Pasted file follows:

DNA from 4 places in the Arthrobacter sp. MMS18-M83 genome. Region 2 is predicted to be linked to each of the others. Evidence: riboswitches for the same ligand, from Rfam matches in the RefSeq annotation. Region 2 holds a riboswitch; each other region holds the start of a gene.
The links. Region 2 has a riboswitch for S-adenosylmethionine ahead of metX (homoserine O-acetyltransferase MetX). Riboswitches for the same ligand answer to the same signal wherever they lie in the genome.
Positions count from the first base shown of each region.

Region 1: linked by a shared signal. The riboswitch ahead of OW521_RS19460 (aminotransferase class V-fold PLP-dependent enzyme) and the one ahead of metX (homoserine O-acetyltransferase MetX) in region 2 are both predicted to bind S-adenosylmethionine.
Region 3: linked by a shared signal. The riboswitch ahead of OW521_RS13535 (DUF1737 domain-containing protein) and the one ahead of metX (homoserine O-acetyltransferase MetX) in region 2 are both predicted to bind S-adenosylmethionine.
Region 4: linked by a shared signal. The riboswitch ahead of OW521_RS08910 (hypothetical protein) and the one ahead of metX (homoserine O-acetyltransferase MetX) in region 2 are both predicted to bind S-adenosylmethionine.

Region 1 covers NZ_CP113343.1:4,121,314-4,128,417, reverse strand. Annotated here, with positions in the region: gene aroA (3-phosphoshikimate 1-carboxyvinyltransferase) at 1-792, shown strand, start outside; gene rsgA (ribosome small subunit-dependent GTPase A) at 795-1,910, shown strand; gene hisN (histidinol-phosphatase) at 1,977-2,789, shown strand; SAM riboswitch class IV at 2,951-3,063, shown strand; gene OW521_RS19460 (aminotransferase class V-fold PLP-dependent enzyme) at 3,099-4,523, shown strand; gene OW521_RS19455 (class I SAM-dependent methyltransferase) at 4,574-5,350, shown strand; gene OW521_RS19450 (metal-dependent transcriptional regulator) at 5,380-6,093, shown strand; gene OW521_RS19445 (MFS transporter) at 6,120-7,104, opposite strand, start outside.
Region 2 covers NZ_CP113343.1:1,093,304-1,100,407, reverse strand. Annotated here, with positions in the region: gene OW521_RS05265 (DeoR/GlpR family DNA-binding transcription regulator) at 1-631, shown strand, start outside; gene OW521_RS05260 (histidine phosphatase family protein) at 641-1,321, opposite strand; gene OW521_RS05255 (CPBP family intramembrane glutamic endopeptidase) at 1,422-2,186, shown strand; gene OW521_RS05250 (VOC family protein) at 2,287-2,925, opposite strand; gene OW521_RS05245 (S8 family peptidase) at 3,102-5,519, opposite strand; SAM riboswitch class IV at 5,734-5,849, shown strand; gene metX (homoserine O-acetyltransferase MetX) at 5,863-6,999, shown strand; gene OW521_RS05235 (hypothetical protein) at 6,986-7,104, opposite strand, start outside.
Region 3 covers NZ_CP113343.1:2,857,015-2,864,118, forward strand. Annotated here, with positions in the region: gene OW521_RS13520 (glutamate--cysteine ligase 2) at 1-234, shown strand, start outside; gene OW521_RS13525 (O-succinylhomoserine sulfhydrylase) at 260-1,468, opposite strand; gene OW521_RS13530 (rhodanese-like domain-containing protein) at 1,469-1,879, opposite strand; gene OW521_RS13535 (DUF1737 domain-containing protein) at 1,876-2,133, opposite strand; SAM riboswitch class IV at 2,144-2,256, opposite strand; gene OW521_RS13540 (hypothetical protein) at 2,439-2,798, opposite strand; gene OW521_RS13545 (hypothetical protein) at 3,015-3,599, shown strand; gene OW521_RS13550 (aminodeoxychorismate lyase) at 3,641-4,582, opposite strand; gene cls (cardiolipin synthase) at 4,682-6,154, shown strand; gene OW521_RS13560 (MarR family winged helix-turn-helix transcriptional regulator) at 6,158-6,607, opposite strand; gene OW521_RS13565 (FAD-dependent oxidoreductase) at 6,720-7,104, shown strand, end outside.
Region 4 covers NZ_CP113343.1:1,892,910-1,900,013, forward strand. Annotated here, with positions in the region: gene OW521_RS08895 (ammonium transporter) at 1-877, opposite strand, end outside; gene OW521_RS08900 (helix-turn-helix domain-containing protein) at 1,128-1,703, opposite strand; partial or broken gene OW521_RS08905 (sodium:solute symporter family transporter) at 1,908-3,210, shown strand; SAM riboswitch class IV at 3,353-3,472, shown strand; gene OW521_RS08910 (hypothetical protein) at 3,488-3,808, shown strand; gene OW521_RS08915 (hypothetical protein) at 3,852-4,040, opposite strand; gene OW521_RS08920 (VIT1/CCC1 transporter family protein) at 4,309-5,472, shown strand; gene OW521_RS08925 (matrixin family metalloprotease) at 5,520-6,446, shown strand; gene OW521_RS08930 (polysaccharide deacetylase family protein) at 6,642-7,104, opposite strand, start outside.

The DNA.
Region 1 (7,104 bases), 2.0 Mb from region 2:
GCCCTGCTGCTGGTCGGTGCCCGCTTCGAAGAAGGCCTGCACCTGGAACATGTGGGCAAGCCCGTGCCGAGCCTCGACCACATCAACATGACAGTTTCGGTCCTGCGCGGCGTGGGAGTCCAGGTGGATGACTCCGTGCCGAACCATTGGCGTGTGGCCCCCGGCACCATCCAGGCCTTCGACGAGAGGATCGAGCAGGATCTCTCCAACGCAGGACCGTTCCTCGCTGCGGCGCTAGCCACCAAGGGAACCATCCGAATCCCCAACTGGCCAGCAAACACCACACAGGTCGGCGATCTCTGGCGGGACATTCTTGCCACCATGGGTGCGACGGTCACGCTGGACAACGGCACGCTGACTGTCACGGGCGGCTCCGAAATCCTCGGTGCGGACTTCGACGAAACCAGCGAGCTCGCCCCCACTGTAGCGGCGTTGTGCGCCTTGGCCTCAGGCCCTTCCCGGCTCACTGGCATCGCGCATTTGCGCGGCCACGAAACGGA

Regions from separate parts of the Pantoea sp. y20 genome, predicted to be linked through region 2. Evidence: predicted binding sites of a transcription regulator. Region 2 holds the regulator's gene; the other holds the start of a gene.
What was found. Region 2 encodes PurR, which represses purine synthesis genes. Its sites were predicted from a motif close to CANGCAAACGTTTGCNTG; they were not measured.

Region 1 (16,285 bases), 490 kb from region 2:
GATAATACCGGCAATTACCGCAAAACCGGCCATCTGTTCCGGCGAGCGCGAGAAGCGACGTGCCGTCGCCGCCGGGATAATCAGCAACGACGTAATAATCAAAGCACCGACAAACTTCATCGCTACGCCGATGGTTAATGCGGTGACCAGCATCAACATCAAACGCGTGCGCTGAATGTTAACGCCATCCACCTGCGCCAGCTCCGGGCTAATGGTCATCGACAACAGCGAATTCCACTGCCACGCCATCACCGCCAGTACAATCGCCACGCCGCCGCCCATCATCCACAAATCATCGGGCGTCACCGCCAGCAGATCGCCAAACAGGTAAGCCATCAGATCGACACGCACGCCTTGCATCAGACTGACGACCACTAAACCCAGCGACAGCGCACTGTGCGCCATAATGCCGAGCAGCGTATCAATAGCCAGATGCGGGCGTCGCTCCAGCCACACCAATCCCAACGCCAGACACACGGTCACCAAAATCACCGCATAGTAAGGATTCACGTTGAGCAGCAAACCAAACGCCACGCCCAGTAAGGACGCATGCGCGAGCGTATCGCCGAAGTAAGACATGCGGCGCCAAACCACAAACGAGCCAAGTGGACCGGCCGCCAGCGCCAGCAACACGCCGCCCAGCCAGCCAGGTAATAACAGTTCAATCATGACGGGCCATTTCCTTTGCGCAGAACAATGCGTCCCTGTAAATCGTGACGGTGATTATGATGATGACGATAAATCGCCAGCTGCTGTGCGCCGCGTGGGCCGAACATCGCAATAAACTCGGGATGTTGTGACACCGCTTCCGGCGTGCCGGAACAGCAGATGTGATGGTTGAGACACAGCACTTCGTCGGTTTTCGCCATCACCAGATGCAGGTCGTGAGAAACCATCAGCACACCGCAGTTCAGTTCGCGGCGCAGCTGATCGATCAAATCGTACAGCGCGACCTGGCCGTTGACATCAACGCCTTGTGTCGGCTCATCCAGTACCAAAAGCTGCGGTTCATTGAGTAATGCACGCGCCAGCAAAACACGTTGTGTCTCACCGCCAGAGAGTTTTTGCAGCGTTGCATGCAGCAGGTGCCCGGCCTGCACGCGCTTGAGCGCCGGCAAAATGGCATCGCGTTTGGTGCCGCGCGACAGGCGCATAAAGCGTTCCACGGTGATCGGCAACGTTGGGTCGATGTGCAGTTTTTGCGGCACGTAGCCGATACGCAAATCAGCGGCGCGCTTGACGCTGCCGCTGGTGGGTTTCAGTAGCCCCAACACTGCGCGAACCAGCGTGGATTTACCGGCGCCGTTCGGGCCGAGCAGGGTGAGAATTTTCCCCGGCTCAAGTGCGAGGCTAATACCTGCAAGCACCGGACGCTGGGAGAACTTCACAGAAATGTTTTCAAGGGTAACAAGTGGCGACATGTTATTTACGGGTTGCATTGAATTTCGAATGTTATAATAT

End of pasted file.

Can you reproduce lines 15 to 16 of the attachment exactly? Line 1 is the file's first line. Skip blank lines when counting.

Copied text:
What was found. Region 2 encodes PurR, which represses purine synthesis genes. Its sites were predicted from a motif close to CANGCAAACGTTTGCNTG; they were not measured.

Region 1 (16,285 bases), 490 kb from region 2: